Salt Lake City left me with a burning question: is it really a city? I mean technically sure, but when we think of cities today we typically think of fairly urban places where it’s easy to get around on foot, and the public transportation is at least decent enough to use on a regular basis for commuting.
Before you say “but ‘city’ is in the name!” let me point out that North Korea is technically called “Democratic People’s Republic of Korea.” Names can be a facade to hide a deeper truth.
Salt Lake City is the only city on my trip so far where walking isn’t very practical, and the density is too low for the public transit to get anywhere interesting in a reasonable period of time. (Side note: all public transit in Salt Lake City is run by the state of Utah.) I had to rely on Lyft a couple times, which is not cheap.
Making matters worse almost all of the roads in SLC are extremely wide. I often couldn’t cross a street during the allotted time — and I walk pretty fast.
Someone came up with the world’s worst most insane solution to this problem:
Honestly I thought this was a joke by some clever conceptual artist the first time I saw it, but as I found more of these throughout Salt Lake City the horrible truth dawned on me: these are intended to be taken seriously. What the hell is going on?!
After a couple days of putting up with this I started doing some research. It turned out I’d already listened to (and forgotten about) an episode of 99% Invisible called “Plat of Zion” that goes into the details of how this hostile street layout came into being.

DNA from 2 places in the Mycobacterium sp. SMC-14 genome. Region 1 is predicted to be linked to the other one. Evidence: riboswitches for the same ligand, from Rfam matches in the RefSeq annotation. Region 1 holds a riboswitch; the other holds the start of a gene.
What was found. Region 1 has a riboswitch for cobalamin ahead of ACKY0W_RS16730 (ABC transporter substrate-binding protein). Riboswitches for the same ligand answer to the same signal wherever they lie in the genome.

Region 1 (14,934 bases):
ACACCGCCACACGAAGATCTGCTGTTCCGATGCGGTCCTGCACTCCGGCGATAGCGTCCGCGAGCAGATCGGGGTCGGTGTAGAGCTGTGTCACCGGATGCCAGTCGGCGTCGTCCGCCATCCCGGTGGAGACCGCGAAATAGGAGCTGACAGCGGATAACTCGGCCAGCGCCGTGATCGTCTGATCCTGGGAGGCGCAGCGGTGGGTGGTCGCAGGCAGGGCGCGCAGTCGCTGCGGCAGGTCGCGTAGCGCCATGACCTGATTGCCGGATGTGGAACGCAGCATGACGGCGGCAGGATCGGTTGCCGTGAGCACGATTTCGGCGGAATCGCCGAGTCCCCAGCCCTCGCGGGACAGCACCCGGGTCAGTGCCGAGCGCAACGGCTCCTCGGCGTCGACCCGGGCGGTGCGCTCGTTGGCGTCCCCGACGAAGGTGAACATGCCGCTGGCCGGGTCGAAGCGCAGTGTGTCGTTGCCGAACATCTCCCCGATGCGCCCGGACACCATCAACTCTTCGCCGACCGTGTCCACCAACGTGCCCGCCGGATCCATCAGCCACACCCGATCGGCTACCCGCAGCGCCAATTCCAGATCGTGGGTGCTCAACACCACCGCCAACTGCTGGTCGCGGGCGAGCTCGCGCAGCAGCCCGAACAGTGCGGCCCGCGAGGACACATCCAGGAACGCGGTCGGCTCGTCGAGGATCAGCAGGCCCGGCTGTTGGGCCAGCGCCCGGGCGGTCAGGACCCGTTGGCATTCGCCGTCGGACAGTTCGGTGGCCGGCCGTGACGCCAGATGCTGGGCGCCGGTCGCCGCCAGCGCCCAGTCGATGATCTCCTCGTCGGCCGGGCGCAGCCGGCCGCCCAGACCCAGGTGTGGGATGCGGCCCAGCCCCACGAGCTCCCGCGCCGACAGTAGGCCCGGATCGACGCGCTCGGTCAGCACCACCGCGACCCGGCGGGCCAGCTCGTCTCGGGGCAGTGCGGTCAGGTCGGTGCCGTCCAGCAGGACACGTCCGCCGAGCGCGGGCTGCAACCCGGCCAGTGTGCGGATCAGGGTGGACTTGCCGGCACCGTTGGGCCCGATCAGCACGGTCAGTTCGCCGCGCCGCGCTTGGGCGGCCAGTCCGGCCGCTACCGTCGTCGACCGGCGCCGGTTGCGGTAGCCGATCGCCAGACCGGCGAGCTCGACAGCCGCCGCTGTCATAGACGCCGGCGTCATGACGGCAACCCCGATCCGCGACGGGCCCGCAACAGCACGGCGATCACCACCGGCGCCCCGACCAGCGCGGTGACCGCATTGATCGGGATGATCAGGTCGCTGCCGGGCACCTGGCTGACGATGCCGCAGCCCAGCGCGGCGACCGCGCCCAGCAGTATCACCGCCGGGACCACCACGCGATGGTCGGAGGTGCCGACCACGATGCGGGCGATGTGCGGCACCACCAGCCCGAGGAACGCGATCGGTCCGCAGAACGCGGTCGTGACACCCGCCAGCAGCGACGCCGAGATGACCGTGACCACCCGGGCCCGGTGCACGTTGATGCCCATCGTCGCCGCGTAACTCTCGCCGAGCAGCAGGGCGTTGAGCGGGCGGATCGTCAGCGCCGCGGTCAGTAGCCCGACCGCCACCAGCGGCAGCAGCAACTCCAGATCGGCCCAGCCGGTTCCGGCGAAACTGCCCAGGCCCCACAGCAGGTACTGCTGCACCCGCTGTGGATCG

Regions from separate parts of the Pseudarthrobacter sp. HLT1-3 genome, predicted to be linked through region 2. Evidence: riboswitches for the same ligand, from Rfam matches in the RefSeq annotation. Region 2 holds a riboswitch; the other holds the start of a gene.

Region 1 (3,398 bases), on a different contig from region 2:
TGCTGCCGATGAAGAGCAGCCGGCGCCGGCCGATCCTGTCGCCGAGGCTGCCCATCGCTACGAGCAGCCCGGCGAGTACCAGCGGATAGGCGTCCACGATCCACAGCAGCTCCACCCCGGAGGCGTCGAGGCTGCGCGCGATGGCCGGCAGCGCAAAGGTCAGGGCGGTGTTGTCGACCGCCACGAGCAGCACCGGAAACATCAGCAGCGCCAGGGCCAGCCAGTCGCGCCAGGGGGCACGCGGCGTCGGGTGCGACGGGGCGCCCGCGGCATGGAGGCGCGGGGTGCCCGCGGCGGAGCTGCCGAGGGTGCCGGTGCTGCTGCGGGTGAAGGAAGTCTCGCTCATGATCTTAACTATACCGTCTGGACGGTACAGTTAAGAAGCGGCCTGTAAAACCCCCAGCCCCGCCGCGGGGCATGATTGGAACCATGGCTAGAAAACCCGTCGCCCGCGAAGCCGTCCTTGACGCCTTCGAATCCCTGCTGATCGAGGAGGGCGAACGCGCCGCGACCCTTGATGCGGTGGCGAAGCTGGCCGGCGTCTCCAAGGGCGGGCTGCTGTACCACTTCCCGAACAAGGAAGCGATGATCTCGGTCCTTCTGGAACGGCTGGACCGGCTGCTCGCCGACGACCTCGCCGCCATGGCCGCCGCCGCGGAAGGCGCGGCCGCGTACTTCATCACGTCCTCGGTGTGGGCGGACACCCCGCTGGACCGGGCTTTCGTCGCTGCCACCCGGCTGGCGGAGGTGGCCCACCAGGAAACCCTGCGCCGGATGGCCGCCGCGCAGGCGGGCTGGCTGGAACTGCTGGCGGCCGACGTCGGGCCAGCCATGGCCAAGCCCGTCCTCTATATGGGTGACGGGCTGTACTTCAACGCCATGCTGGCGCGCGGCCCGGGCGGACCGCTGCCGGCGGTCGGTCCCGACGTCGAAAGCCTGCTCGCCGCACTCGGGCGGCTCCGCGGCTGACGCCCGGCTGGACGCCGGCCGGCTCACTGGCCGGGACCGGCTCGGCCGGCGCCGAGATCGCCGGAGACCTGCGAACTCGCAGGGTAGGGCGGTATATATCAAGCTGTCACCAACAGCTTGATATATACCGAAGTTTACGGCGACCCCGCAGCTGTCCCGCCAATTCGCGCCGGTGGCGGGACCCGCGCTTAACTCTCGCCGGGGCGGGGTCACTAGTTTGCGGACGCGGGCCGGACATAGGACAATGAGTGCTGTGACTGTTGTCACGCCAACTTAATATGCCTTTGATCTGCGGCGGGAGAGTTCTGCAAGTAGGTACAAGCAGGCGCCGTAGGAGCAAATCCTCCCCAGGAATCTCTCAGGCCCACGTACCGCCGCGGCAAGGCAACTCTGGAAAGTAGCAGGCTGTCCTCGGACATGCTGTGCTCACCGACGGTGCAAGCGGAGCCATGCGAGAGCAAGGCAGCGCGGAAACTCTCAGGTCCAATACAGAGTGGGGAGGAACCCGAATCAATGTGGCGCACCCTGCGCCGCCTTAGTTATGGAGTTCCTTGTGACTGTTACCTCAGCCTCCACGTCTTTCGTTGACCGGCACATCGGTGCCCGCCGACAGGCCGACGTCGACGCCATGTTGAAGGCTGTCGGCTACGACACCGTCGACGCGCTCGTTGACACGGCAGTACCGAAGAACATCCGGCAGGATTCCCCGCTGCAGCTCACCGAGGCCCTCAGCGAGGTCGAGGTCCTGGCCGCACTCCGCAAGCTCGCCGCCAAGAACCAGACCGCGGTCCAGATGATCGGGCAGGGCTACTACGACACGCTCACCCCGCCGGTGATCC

The sentence from the episode that really sums it all up is this one:
Created by Mormon settlers, the grid of Salt Lake was part of an effort to create a spiritual utopia.
Perhaps one shouldn’t turn to religious leaders for urban planning advice.
The only part of Salt Lake City that really seems like a city is the downtown area. That said it’s not a very big downtown, and aside from Temple Square there’s nothing terribly unique about it; just the same chain stores you can find anywhere else. What it does have going for it is good public transit service, which makes it the best part of town to stay while visiting.
So if Salt Lake City isn’t a city, what is it? It’s not a suburb, obviously. Parts of it are downright rural.
I think the answer might be that it’s a city by Utah standards. The inhabited parts of Utah tend to be very rural towns where nothing’s open on Sunday and “shopping” means driving your truck down to Walmart.
The irony is that despite being created by Mormons, Salt Lake City has the lowest percentage of Mormons in the state. So the original plan didn’t make the place any more spiritual, let alone more utopian. On the flip side that means Salt Lake City has plenty of establishments Mormons would never approve of like really good cafes and brewpubs. Cheers to that!